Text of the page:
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Stories about Virginia

Beth Barts, subject of Loudoun County school board recall effort, resigns from office

Beth Barts, the Leesburg District representative on the Loudoun County Public Schools school board in Virginia, announced her resignation from office on Oct. 15. Her resignation will be effective Nov. 2.

Barts was the subject of a recall effort that included five other members of the board. Her petition was the first one filed with the Loudoun County Circuit Court. At a pre-trial hearing on Oct. 5, the circuit court judge ruled that the petition could advance to a full trial. The judge also granted the recall petitioners’ request to appoint a special prosecutor. Stafford County Commonwealth’s Attorney Eric Olsen (R) was appointed to serve in that position.

In Virginia, recall efforts are determined in circuit court rather than at the ballot box. Virginia also requires certain reasons to be met for a recall to move forward, including neglect of duty, misuse of office, incompetence, or conviction of misdemeanors related to drugs or hate crimes. Recall supporters must collect signatures ​​equal in number to 10% of the votes cast in the last election for that office. The recall effort against Barts needed 1,176 signatures. Recall supporters announced they collected 1,860. They submitted the petition signatures on Aug. 25.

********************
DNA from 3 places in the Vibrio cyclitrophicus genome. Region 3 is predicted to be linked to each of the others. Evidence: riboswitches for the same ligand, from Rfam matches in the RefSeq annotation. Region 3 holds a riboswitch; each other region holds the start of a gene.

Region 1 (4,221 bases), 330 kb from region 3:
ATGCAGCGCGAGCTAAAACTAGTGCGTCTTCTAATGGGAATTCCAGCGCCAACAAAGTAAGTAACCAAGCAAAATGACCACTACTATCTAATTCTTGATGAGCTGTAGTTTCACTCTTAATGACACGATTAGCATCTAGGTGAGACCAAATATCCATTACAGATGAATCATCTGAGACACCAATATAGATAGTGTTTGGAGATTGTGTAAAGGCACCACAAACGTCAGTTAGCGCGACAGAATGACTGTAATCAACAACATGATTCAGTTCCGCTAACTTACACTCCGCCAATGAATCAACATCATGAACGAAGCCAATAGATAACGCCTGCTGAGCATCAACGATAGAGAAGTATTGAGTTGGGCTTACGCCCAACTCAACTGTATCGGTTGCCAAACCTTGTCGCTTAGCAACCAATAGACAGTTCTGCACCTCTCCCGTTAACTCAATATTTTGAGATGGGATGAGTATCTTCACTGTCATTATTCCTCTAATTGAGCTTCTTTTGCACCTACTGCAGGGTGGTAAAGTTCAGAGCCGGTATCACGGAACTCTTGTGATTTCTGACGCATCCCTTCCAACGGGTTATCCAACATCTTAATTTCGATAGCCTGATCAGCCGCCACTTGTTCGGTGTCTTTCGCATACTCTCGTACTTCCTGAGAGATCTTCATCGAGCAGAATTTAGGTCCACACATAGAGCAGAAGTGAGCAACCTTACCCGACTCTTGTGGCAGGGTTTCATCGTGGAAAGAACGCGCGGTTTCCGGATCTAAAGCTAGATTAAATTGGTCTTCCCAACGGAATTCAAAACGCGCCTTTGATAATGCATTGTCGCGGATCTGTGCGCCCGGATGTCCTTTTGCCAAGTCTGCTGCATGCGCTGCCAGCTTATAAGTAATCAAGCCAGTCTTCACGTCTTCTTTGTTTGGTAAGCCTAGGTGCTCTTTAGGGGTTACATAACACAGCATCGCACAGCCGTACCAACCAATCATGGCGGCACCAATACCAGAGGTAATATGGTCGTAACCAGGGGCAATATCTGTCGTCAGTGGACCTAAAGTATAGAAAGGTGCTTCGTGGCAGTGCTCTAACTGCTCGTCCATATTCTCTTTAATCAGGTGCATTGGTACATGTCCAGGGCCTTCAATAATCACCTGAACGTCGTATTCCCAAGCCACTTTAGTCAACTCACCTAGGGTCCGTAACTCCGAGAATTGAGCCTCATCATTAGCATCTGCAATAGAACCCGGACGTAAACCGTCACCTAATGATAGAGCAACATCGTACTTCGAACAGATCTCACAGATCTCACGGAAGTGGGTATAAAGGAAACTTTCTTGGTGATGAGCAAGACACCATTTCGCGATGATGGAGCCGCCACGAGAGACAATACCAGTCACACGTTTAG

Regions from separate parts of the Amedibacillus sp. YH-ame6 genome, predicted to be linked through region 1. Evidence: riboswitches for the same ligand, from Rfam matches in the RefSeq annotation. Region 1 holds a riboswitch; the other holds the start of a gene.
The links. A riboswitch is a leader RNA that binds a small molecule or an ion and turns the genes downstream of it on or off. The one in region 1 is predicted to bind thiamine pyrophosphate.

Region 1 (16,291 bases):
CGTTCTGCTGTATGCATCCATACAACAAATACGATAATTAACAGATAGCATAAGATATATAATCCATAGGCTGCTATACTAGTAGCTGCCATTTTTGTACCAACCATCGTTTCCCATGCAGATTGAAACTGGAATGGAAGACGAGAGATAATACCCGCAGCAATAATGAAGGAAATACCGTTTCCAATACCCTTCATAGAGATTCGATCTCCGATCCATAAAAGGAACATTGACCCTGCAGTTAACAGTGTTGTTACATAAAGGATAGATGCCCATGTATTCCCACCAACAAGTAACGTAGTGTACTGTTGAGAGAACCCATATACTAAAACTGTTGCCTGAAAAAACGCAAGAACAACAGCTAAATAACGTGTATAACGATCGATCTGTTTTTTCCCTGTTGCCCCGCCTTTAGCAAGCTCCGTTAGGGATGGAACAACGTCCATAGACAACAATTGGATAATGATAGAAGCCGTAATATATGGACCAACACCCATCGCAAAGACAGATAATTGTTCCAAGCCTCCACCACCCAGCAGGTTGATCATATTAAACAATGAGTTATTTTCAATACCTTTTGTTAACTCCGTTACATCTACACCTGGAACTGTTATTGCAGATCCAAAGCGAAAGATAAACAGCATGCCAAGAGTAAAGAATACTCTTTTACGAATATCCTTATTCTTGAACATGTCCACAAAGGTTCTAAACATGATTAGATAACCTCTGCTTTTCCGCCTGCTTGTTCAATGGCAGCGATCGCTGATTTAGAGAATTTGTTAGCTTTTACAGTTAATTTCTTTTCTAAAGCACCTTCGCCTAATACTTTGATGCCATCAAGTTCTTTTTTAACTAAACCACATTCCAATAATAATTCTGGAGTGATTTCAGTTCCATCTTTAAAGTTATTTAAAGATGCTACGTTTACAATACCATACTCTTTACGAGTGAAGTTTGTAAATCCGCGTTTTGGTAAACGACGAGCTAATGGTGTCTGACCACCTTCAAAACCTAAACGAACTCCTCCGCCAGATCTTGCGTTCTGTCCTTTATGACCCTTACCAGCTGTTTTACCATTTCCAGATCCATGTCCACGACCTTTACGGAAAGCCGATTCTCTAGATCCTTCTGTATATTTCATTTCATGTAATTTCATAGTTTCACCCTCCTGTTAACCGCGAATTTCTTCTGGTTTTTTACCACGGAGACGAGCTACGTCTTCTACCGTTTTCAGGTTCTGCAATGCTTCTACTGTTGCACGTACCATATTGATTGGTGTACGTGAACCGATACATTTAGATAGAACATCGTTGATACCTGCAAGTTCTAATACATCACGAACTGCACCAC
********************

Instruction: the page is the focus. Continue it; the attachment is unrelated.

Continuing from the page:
In her resignation announcement, Barts said, “This was not an easy decision or a decision made in haste. After much thought and careful consideration, it is the right decision for me and my family.” Her attorney said he expected the recall case against her to be declared moot. He said if she had fought against the case, he expected her to have won.

Recall supporters said they launched the effort due to school board members’ involvement in a private Facebook group. They said the board members’ involvement in the group was a violation of Virginia’s Freedom of Information Act as well as the school board’s Code of Conduct because the members discussed public matters in a private setting. Recall supporters also alleged that the district was using Critical Race Theory in its employee training and student curriculum, which they opposed.

Interim Superintendent Scott Ziegler said the district uses a Culturally Responsive Framework that “speaks to providing a welcoming, affirming environment and developing cultural competence through culturally responsive instruction, deeper learning, equitable classroom practices and social-emotional needs for a focus on the whole child.” He said the district did not use Critical Race Theory in its staff training or student curriculum.

Barts was first elected to a four-year term on the board on Nov. 5, 2019. She received 54.8% of the vote and defeated one other candidate. Though school board elections are nonpartisan, Barts was supported by the Loudoun County Democratic Committee.